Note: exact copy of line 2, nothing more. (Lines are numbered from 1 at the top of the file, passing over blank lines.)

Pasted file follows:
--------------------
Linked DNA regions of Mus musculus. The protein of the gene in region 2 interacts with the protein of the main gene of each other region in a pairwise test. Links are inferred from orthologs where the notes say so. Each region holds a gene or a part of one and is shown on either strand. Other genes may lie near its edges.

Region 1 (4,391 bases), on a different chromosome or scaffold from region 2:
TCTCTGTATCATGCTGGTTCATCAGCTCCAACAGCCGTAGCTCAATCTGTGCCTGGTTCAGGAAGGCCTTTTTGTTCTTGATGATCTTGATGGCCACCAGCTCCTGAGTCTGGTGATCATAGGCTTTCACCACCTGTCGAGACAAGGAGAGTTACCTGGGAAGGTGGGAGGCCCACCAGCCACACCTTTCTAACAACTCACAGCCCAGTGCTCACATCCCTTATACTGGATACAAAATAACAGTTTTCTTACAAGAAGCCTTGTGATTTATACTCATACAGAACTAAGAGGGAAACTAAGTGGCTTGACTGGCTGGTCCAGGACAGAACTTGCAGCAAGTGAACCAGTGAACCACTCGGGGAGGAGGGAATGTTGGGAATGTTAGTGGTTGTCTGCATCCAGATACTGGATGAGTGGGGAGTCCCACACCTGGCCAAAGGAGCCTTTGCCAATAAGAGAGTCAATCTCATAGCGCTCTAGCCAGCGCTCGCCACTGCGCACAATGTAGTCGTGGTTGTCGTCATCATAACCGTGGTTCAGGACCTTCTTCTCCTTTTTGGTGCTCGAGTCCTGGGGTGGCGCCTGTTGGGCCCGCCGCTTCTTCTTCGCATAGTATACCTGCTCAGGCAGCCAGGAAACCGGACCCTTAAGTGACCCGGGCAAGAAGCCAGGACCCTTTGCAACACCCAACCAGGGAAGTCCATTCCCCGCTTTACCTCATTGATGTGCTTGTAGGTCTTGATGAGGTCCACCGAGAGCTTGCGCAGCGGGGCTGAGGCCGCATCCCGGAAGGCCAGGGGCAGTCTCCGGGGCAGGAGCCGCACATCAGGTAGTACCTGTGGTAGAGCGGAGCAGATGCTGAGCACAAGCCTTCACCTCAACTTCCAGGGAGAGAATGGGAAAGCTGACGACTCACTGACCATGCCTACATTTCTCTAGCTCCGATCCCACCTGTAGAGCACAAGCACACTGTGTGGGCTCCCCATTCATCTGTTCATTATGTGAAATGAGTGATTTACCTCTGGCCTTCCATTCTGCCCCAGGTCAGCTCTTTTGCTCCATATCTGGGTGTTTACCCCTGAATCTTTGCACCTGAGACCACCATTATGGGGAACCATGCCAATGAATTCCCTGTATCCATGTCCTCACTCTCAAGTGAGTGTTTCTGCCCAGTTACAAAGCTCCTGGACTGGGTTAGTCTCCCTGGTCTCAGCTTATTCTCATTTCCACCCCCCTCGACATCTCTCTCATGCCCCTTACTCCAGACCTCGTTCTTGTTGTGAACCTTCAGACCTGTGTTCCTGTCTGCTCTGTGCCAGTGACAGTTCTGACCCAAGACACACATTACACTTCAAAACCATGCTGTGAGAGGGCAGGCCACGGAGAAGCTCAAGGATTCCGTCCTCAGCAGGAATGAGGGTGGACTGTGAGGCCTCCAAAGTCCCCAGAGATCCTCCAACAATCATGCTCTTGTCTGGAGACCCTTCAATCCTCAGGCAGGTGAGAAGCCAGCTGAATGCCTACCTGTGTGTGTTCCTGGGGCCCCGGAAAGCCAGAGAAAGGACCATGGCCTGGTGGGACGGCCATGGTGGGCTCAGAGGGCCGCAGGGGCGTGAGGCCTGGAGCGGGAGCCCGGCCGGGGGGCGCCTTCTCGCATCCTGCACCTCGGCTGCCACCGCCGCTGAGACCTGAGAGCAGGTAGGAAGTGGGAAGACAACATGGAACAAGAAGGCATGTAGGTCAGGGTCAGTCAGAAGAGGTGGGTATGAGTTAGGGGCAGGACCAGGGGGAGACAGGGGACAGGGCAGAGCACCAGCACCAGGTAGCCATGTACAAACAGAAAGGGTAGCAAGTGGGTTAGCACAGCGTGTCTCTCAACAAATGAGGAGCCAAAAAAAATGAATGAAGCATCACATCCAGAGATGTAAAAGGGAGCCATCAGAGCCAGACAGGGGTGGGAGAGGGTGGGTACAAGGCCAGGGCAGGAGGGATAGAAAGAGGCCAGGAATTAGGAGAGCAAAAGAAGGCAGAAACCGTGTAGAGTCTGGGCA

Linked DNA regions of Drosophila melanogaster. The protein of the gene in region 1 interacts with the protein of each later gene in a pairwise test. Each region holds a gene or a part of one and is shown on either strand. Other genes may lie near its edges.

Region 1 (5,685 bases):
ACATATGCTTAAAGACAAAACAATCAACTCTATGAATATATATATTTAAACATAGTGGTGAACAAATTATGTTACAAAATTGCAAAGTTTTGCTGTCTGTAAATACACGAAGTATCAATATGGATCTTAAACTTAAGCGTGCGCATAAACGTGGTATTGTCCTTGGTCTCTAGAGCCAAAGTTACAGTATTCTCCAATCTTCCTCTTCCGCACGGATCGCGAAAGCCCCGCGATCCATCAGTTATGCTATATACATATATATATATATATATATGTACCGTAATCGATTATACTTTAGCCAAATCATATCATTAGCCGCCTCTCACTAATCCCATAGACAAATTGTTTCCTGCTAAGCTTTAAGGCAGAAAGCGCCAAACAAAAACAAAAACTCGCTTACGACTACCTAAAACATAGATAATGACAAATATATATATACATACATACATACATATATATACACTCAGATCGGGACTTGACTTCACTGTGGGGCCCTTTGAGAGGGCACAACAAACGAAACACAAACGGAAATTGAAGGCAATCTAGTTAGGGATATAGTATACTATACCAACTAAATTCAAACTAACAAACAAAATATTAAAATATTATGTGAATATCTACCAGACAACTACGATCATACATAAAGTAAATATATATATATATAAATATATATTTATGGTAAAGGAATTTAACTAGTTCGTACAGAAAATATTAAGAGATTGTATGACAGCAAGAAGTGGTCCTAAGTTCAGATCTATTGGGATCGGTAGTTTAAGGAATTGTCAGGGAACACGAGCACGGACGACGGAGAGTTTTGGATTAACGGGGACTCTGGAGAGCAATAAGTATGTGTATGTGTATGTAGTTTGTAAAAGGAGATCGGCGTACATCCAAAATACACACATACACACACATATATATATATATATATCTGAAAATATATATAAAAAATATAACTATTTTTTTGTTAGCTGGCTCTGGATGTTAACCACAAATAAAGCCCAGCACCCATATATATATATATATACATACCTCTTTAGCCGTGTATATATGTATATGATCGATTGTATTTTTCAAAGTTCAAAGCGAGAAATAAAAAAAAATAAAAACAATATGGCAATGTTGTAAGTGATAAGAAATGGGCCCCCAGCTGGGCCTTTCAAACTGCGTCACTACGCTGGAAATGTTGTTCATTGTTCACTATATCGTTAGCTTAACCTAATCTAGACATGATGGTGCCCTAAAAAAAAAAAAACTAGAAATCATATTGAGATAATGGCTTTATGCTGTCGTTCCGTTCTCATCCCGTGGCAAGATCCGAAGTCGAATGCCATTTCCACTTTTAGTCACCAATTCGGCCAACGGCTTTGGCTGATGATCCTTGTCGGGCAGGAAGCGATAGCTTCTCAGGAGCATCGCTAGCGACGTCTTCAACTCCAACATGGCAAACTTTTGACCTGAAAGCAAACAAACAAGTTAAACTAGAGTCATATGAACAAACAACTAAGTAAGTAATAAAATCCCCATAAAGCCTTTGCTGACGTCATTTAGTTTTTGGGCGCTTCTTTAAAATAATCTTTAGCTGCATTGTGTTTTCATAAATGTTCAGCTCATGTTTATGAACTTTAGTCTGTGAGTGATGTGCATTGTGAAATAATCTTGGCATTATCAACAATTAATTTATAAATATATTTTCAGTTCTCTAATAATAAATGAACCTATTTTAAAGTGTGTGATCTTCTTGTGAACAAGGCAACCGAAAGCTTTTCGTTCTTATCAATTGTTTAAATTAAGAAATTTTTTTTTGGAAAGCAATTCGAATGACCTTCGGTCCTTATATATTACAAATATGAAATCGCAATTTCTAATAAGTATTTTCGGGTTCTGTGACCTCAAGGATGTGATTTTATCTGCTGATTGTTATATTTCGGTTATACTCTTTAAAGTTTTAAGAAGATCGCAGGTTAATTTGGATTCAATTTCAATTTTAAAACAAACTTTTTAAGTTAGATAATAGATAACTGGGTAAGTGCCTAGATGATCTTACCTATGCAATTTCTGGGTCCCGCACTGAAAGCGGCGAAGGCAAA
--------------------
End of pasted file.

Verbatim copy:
Region 1 (4,391 bases), on a different chromosome or scaffold from region 2: